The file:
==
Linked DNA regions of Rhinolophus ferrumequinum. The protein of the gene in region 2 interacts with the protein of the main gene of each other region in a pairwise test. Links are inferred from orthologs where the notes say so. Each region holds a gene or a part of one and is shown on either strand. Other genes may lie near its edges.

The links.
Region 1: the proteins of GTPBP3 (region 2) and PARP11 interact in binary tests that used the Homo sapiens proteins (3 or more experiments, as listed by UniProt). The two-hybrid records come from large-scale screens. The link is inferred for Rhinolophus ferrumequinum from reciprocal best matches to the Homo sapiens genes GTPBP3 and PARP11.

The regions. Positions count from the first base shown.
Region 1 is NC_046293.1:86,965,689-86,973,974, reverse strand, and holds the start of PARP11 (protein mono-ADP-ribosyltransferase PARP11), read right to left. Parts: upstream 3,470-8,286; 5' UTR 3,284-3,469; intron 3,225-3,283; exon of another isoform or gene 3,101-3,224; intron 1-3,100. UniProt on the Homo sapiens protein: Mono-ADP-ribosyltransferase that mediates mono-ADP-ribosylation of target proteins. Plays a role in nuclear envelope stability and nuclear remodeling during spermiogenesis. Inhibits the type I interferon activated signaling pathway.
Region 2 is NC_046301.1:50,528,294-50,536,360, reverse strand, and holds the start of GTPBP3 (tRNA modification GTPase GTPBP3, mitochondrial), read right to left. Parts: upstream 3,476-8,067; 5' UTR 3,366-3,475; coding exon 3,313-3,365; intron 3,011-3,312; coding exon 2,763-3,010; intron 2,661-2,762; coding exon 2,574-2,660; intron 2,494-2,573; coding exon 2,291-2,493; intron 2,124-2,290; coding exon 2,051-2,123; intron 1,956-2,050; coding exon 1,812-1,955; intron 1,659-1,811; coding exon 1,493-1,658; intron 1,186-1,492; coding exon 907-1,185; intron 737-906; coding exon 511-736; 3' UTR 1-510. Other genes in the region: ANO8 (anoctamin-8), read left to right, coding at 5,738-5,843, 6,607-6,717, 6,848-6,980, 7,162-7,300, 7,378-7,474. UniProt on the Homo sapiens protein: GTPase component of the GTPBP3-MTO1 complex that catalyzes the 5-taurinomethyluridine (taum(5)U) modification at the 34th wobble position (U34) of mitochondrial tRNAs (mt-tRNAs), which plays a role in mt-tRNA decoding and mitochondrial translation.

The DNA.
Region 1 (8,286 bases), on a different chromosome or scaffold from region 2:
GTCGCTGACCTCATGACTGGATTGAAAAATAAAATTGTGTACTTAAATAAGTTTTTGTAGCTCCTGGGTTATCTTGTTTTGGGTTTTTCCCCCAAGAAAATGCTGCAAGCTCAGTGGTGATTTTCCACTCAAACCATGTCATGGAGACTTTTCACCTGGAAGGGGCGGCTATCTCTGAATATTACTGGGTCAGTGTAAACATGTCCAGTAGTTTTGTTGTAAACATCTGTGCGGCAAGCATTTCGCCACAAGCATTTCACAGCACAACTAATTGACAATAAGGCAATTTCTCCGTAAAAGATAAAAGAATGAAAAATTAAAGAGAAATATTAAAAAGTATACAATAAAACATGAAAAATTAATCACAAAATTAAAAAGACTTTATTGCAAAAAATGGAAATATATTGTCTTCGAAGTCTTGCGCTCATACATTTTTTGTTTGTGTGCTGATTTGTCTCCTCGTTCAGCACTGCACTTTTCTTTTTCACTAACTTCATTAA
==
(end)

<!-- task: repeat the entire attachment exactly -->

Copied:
Linked DNA regions of Rhinolophus ferrumequinum. The protein of the gene in region 2 interacts with the protein of the main gene of each other region in a pairwise test. Links are inferred from orthologs where the notes say so. Each region holds a gene or a part of one and is shown on either strand. Other genes may lie near its edges.

The links.
Region 1: the proteins of GTPBP3 (region 2) and PARP11 interact in binary tests that used the Homo sapiens proteins (3 or more experiments, as listed by UniProt). The two-hybrid records come from large-scale screens. The link is inferred for Rhinolophus ferrumequinum from reciprocal best matches to the Homo sapiens genes GTPBP3 and PARP11.

The regions. Positions count from the first base shown.
Region 1 is NC_046293.1:86,965,689-86,973,974, reverse strand, and holds the start of PARP11 (protein mono-ADP-ribosyltransferase PARP11), read right to left. Parts: upstream 3,470-8,286; 5' UTR 3,284-3,469; intron 3,225-3,283; exon of another isoform or gene 3,101-3,224; intron 1-3,100. UniProt on the Homo sapiens protein: Mono-ADP-ribosyltransferase that mediates mono-ADP-ribosylation of target proteins. Plays a role in nuclear envelope stability and nuclear remodeling during spermiogenesis. Inhibits the type I interferon activated signaling pathway.
Region 2 is NC_046301.1:50,528,294-50,536,360, reverse strand, and holds the start of GTPBP3 (tRNA modification GTPase GTPBP3, mitochondrial), read right to left. Parts: upstream 3,476-8,067; 5' UTR 3,366-3,475; coding exon 3,313-3,365; intron 3,011-3,312; coding exon 2,763-3,010; intron 2,661-2,762; coding exon 2,574-2,660; intron 2,494-2,573; coding exon 2,291-2,493; intron 2,124-2,290; coding exon 2,051-2,123; intron 1,956-2,050; coding exon 1,812-1,955; intron 1,659-1,811; coding exon 1,493-1,658; intron 1,186-1,492; coding exon 907-1,185; intron 737-906; coding exon 511-736; 3' UTR 1-510. Other genes in the region: ANO8 (anoctamin-8), read left to right, coding at 5,738-5,843, 6,607-6,717, 6,848-6,980, 7,162-7,300, 7,378-7,474. UniProt on the Homo sapiens protein: GTPase component of the GTPBP3-MTO1 complex that catalyzes the 5-taurinomethyluridine (taum(5)U) modification at the 34th wobble position (U34) of mitochondrial tRNAs (mt-tRNAs), which plays a role in mt-tRNA decoding and mitochondrial translation.

The DNA.
Region 1 (8,286 bases), on a different chromosome or scaffold from region 2:
GTCGCTGACCTCATGACTGGATTGAAAAATAAAATTGTGTACTTAAATAAGTTTTTGTAGCTCCTGGGTTATCTTGTTTTGGGTTTTTCCCCCAAGAAAATGCTGCAAGCTCAGTGGTGATTTTCCACTCAAACCATGTCATGGAGACTTTTCACCTGGAAGGGGCGGCTATCTCTGAATATTACTGGGTCAGTGTAAACATGTCCAGTAGTTTTGTTGTAAACATCTGTGCGGCAAGCATTTCGCCACAAGCATTTCACAGCACAACTAATTGACAATAAGGCAATTTCTCCGTAAAAGATAAAAGAATGAAAAATTAAAGAGAAATATTAAAAAGTATACAATAAAACATGAAAAATTAATCACAAAATTAAAAAGACTTTATTGCAAAAAATGGAAATATATTGTCTTCGAAGTCTTGCGCTCATACATTTTTTGTTTGTGTGCTGATTTGTCTCCTCGTTCAGCACTGCACTTTTCTTTTTCACTAACTTCATTAA